As expected, the two groups of healthy normal subjects had similar baseline and postintervention ratings of anxiety, depression, and QoL. This suggests that the differences in biologic findings identified in this study were not the result of baseline or intervention-related differences in psychologic status.
There are always limitations to exploratory studies, and a number of these limitations merit discussion. Given that it was not possible to obtain from the literature a reasonable estimate of expected differences on the biologic measures investigated, this study arbitrarily settled on a sample size of approximately 25 per group. In order to decrease potential biologic heterogeneity, it was decided to study young, healthy adult subjects; thus, the current authors hesitate to extrapolate this study's findings to children or older adults. It was not possible to control for menses in this pilot analysis, although the phase of each female subject's menstrual cycle was recorded at the intervention visit, and there were no obvious differences resulting from phase of the menstrual cycle. The use of light touch condition as a control for Swedish Massage Therapy, while perhaps controversial,45,46 allowed comparison and contrasting of the biologic effects of the core massage techniques of effleurage, petrissage, kneading, tapotement, and thumb friction while controlling for other aspects of the intervention, such as disrobing, lying on the table, physical touch, and interaction with the therapist. A different pattern of response might have been observed if another control condition had been used, but the relationship to the specific massage techniques would have been less clear. A possible criticism is that expectancy and credibility of the two interventions were not measured, but, given that the study subjects were normal individuals who were not seeking relief for a pathologic condition, it was decided that measuring these two parameters was not essential for a pilot study. The similarity in postintervention mood anxiety and QoL ratings for the two groups support this contention. Another limitation of this study is the concern that small samples may not be truly representative of the range of subject heterogeneity that can be observed in a larger sample; thus, the current effect-size estimates may be larger than would be observed in a larger replication study.47 However, the consistency of this study's effect-size findings over a number of independent variables suggests that these biologic differences are likely to be real and replicable in a larger sample. Another possible criticism is the absence of data on sympathetic and parasympathetic tone. Heart rate variability data were collected, but these young, healthy normal subjects did not differ on any of those measures.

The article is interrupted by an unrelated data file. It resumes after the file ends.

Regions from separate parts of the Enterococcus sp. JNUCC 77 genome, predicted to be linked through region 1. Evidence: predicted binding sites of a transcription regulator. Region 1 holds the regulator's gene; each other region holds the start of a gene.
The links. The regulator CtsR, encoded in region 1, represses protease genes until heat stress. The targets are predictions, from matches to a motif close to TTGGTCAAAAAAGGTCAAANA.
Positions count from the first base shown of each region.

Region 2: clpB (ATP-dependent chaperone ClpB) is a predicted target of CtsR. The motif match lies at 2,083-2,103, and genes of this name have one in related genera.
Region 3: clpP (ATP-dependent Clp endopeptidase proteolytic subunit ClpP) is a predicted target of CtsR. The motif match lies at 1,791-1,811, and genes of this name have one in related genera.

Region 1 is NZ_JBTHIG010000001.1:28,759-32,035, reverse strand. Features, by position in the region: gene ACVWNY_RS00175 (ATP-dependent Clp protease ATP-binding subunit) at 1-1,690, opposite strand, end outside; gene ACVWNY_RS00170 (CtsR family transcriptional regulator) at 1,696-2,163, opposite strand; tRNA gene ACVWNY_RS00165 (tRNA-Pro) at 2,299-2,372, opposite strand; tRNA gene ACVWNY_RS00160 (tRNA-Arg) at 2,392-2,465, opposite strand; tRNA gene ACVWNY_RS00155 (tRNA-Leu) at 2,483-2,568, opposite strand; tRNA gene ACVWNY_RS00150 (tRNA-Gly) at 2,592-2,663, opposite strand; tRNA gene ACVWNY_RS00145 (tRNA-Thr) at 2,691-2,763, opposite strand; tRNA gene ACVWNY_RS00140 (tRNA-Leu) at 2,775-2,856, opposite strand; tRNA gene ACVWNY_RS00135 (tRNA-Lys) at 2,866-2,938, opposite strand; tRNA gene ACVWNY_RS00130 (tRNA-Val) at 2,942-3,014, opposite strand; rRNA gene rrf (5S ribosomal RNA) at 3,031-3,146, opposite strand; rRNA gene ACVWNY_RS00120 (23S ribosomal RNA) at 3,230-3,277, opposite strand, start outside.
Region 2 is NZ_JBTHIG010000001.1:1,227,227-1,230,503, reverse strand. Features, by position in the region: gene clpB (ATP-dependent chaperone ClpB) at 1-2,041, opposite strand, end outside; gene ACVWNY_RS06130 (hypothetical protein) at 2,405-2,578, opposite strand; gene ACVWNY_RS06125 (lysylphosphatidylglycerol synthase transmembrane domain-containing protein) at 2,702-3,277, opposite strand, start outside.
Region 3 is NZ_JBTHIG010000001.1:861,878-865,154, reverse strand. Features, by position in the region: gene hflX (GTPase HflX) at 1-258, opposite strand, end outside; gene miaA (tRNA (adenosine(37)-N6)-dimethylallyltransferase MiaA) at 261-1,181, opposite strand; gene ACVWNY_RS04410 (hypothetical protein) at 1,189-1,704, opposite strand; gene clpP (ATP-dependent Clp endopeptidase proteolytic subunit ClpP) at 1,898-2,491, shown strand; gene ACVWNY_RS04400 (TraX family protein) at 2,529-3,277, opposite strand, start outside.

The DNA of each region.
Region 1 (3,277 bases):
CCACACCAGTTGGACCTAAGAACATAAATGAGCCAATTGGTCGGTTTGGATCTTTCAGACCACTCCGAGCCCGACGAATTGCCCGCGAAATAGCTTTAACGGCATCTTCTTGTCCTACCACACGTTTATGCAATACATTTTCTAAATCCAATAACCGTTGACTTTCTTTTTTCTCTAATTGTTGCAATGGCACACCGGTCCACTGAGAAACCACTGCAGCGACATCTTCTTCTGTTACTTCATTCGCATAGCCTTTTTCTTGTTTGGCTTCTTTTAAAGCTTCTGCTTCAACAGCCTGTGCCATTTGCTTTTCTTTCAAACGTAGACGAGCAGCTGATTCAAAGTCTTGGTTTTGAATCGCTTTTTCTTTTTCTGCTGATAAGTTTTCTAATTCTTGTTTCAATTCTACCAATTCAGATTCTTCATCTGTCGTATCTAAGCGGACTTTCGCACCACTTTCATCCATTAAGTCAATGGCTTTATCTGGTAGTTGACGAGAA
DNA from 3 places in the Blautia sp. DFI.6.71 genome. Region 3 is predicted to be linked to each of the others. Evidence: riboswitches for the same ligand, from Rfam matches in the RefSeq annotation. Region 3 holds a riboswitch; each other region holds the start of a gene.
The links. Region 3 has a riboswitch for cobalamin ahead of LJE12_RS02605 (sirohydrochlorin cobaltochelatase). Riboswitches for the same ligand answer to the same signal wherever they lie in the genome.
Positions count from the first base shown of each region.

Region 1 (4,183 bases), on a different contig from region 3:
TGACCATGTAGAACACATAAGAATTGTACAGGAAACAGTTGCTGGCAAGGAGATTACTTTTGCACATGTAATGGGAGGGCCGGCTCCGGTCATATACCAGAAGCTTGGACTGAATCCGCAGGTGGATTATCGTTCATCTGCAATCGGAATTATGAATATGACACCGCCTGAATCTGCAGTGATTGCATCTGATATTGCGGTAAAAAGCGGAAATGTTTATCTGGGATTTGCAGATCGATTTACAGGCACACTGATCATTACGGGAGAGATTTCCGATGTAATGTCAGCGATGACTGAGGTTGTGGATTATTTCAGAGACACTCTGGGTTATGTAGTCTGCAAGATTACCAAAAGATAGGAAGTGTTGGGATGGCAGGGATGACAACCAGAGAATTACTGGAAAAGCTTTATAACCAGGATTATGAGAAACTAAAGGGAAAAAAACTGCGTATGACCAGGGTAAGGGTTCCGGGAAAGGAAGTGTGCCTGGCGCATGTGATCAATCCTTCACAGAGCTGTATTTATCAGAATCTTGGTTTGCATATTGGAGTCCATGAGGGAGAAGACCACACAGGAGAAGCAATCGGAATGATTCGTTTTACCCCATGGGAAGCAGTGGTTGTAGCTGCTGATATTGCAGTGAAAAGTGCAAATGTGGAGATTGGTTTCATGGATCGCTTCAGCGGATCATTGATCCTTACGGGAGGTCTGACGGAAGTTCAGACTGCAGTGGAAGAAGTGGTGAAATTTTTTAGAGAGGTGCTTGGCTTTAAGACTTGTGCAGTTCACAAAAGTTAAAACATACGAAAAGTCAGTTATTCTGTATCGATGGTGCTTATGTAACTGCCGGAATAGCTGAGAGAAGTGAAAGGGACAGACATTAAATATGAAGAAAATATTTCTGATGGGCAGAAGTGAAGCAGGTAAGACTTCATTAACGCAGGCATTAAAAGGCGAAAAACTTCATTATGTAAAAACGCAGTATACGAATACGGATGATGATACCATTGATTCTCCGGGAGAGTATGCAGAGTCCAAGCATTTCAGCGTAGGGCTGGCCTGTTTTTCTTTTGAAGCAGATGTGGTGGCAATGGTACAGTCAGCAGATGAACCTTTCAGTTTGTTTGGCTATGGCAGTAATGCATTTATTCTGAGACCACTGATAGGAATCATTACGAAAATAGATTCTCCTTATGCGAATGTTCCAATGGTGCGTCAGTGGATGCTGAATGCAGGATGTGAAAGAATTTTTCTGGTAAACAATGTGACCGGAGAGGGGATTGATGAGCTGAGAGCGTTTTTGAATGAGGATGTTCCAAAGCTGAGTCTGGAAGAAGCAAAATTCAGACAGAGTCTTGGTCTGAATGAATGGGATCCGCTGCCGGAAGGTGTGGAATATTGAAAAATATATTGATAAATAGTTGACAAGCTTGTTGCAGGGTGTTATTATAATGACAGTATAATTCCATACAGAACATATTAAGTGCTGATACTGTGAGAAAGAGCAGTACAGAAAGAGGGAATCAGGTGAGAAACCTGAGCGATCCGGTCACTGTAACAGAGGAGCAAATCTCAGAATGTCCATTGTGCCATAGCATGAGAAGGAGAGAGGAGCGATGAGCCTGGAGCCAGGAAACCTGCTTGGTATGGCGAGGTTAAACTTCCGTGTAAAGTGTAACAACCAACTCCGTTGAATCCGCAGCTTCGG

In conclusion, one session of Swedish Massage Therapy was associated with small decreases in serum and salivary CORT, but produced rather larger decreases in AVP. The data do not support the hypothesis that OT mediates changes in HPA and immune function. The data do support the notion that a single session of Swedish Massage Therapy may have fairly profound acute effects on the immune system. Many of the effect sizes noted in this investigation in normal volunteers were in the moderate range, with a few in the large effect-size range; this suggests that a larger replication study is warranted.
Cortisol assays had a sensitivity of 0.17μg/dL, and intra- and interassay variabilities of 5.3% and 7.5%, respectively. ACTH assays had a sensitivity of 5.7pg/mL with intra- and interassay variabilities of 6.8% and 10.7%, respectively. OT assays had a sensitivity of 11.7pg/mL with both intra- and interassay variabilities of 8.7%. AVP assays had a sensitivity of 3.39pg/mL, with intra- and interassay variabilities of 5.9% and 6.4%, respectively.
Nine different antibodies are arrayed in triplicate spots on a nitrocellulose surface. An 8-point standard curve was used with the following ranges of detection:
After blocking for 15 minutes with 70μL of blocking solution, each array was incubated overnight with 70μL of 1:2 diluted whole-blood assay supernatant samples at room temperature on an orbital shaker. Samples were removed, the arrays were washed 5 times, and then incubated with 70μL of biotinylated detection antibody cocktail containing nine detection antibodies for 1 hour. Arrays were washed again 5 times, and then incubated for 45 minutes with 70μL of strepadvin-Cy5 solution (GE Healthcare, Piscataway, NJ). Arrays then underwent a final wash, were dried, then imaged and analyzed within 24 hours.
This study was funded by a grant from the National Institutes of Health National Center for Complementary and Alternative Medicine (5R21AT002751) along with support from the Cedars-Sinai Medical Center's General Clinical Research Center program funded by the National Center for Research Resources (M01RR00425).
At the Cedars-Sinai Medical Center's Department of Psychiatry, Margaret Koury, MS, and Kathryn Hale, MS, assisted with subject recruitment and data collection; Cynthia Bartholmey, LMT, Jodi Rucker, LMT, and Roberto Benedicto, LMT, performed all subject manual therapeutic interventions and were supervised by Joya Savra, MD. Andrew Berg, BS, helped to run biologic assays. Gitta Morris provided editorial assistance. None of these people listed received funding for this work other than full or partial salary from the National Institutes of Health for their work on the study.
Dr. Rapaport is a consultant to Wyeth; the National Institutes of Mental Health; Dainippon-Sumitomo; Brain Cells, Inc.; Astellas Pharma; Quintiles; Pfizer; and Takeda Pharmaceuticals. Dr. Schettler is a consultant to Brain Cells, Inc. Ms. Bresee has no financial conflicts of interest.